Two key Sydney metropolitan neighbourhood centres Pemulwuy Marketplace and West Ryde Marketplace have sold to Primewest during the midst of COVID-19. In a combined transaction highlighting the demand for retail holdings in key metropolitan locations, Charter Hall Retail Partnership No.1 Trust (RP1) have divested Pemulwuy Marketplace and West Ryde Marketplace in an off-market deal worth $91.5 million – in line with pre-COVID asset valuations.
West Ryde Marketplace and Pemulwuy Marketplace are situated approximately 16km and 30km from the Sydney CBD respectively, with both assets comprising a flexible mixed-use zoning offering potential for long term development.
The centres were transacted by the JLL Retail Investments team, Sam Hatcher and Nick Willis and acquired by Primewest on behalf of a separate mandate.
“Neighbourhood centres have been the most robust performers through this COVID-19 period which has supported investor demand and liquidity in this part of the retail market. Neighbourhood centres have accounted for by far the largest share (40%) of retail activity so far in 2020 to-date”, said Hatcher.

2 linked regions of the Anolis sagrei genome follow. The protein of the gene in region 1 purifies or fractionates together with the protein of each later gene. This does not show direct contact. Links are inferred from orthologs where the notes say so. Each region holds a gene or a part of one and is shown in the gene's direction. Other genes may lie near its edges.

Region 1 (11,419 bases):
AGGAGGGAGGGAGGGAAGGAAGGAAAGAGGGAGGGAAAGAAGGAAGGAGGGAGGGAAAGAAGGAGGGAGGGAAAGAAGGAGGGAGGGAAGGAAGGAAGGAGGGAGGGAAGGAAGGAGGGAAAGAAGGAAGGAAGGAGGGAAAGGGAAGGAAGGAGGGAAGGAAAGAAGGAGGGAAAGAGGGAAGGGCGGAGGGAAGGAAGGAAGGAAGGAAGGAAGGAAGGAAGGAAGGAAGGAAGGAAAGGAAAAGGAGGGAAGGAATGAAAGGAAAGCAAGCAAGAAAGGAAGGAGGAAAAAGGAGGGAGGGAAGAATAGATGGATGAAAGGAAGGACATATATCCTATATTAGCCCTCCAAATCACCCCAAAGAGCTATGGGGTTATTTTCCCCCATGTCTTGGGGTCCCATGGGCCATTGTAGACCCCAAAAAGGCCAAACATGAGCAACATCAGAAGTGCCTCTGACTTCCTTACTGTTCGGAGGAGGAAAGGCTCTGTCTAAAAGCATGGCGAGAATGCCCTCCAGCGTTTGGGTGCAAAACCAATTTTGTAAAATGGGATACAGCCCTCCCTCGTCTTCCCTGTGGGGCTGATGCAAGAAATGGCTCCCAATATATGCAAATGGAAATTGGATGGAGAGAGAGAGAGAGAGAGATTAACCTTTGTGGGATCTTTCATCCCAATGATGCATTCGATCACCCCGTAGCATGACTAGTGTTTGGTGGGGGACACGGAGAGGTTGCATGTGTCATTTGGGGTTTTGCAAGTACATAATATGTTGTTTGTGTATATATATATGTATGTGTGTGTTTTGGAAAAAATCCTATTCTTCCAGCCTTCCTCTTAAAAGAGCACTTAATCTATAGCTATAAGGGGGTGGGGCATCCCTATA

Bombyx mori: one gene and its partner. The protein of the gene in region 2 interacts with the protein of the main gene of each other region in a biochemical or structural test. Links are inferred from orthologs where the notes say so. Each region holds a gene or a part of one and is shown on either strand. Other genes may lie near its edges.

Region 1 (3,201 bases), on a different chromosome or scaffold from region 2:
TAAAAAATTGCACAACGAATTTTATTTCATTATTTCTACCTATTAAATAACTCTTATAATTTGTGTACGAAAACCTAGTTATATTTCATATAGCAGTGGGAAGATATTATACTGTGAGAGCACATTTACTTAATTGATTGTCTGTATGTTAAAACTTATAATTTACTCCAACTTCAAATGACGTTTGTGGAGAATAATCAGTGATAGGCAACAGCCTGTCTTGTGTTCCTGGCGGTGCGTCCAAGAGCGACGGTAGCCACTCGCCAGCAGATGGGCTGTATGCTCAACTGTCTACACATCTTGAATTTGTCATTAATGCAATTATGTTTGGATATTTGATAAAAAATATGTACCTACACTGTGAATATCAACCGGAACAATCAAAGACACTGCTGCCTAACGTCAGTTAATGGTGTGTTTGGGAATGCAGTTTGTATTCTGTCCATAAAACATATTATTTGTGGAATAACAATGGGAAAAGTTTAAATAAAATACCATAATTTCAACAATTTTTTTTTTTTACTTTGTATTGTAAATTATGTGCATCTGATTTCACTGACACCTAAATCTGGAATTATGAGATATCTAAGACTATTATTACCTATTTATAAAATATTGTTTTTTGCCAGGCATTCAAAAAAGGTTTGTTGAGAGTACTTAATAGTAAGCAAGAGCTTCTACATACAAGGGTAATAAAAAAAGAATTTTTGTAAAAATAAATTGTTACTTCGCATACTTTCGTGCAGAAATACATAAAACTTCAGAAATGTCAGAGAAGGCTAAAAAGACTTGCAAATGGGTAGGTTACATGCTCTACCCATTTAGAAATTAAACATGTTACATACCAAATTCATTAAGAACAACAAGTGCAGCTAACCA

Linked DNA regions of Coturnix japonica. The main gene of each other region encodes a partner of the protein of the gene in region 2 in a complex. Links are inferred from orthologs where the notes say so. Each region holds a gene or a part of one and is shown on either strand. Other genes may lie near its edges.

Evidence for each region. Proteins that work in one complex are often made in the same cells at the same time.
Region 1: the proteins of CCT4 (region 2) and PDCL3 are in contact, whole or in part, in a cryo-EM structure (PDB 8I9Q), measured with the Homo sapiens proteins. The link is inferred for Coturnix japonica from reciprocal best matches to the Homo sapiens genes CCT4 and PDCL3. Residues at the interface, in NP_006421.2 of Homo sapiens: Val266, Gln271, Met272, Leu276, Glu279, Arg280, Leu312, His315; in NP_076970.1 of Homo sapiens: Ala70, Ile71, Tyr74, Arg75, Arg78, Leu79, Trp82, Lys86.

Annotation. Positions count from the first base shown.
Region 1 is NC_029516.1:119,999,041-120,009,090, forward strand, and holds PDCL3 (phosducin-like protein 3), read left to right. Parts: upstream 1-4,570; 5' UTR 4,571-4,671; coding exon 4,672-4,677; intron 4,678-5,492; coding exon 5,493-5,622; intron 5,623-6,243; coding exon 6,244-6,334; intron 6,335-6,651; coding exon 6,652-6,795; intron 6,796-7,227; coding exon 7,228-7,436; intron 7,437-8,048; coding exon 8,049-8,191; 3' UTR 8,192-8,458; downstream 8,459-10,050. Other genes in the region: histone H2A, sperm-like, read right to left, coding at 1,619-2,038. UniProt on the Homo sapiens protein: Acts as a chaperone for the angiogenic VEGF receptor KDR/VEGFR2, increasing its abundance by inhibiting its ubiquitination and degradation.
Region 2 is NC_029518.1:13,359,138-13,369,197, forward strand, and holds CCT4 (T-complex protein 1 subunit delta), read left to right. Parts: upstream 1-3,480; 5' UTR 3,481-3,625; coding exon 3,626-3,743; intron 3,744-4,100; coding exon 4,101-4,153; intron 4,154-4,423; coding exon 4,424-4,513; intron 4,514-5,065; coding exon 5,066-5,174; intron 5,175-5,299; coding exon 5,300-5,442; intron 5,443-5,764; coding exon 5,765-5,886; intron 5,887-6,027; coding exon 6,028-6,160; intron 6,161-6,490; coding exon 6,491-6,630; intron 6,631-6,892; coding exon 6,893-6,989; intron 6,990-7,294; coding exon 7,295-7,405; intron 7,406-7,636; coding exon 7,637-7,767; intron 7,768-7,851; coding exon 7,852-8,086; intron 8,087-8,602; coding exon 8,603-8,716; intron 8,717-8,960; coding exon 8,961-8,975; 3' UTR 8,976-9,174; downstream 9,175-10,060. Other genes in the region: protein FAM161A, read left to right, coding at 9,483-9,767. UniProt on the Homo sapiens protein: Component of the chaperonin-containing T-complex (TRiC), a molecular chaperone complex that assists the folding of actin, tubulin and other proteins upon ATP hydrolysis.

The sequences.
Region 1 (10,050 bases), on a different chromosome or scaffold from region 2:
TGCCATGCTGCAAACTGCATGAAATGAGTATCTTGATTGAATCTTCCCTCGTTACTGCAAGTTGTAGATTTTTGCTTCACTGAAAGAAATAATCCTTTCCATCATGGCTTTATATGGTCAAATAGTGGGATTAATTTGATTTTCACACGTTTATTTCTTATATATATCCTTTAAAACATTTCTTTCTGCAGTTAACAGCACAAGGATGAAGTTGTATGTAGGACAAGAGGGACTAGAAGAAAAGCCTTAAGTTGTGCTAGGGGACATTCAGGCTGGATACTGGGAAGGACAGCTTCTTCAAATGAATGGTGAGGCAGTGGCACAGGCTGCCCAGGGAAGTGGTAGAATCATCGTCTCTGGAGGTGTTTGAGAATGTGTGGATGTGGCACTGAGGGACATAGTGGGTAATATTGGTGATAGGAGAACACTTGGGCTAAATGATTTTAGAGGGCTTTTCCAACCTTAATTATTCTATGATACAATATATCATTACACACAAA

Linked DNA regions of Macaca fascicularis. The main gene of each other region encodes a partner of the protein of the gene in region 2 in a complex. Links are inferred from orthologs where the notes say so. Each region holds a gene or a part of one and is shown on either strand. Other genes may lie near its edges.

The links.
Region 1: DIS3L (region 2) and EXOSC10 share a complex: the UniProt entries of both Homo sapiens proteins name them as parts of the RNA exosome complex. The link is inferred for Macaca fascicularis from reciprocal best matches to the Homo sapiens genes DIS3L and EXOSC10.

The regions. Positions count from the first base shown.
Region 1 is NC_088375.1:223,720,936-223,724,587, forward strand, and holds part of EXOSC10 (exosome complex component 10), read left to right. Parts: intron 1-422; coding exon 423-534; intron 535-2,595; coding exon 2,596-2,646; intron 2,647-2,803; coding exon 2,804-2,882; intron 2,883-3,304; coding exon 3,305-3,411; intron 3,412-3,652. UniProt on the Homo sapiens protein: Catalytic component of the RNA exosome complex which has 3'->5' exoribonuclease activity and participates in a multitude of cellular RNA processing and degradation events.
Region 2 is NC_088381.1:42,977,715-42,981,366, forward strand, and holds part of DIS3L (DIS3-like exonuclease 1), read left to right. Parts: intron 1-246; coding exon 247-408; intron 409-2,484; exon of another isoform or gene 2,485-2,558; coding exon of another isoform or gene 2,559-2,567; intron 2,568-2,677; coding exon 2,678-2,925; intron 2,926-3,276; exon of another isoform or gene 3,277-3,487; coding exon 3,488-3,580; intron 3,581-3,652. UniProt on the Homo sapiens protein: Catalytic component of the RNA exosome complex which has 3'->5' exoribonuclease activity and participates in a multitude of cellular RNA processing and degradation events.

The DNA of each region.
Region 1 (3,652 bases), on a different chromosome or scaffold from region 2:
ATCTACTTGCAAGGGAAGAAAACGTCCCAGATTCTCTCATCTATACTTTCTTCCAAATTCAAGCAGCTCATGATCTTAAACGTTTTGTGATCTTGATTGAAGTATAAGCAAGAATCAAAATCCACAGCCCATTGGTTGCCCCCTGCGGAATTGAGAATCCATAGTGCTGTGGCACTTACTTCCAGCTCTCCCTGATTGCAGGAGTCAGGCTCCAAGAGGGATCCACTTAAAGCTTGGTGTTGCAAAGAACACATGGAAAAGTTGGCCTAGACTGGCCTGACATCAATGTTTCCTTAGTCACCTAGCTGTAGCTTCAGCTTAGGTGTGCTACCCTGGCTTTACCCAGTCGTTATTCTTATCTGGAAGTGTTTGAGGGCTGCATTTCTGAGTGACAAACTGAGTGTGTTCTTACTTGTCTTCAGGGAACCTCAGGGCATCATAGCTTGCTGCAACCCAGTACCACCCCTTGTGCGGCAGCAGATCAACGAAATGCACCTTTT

Pemulwuy Marketplace is a 5,215 m2 convenience based neighbourhood shopping centre anchored by a full line Woolworths Supermarket and supported by 15 specialties and 2 kiosks.
West Ryde Marketplace, also a convenience-based shopping centre, is anchored by a full line Woolworths Supermarket in addition to 22 specialties and 2 kiosks, comprising a total lettable area of 6,398 m2.
“Both centre’s represented an opportunity to acquire key local land holdings within metropolitan Sydney, underpinned by a secure and resilient income stream which performed exceptionally well throughout the recent COVID-19 lockdown period”, said Hatcher.
“Despite the changes and challenges the sector is facing we are continuing to experience a significant weight of capital looking to invest in retail. The majority of this capital is coming from opportunistic and value-add investors who are identifying value in select assets compared to other sectors. In addition, there is a resurgence of passive core investors who are focused on assets which can offer relatively low risk, and grocery-anchored neighbourhood centres have proven their resilience. This is evidenced by supermarkets continued robust performance, with sales up 27% in March and a further 5% in April nationally”, said Willis.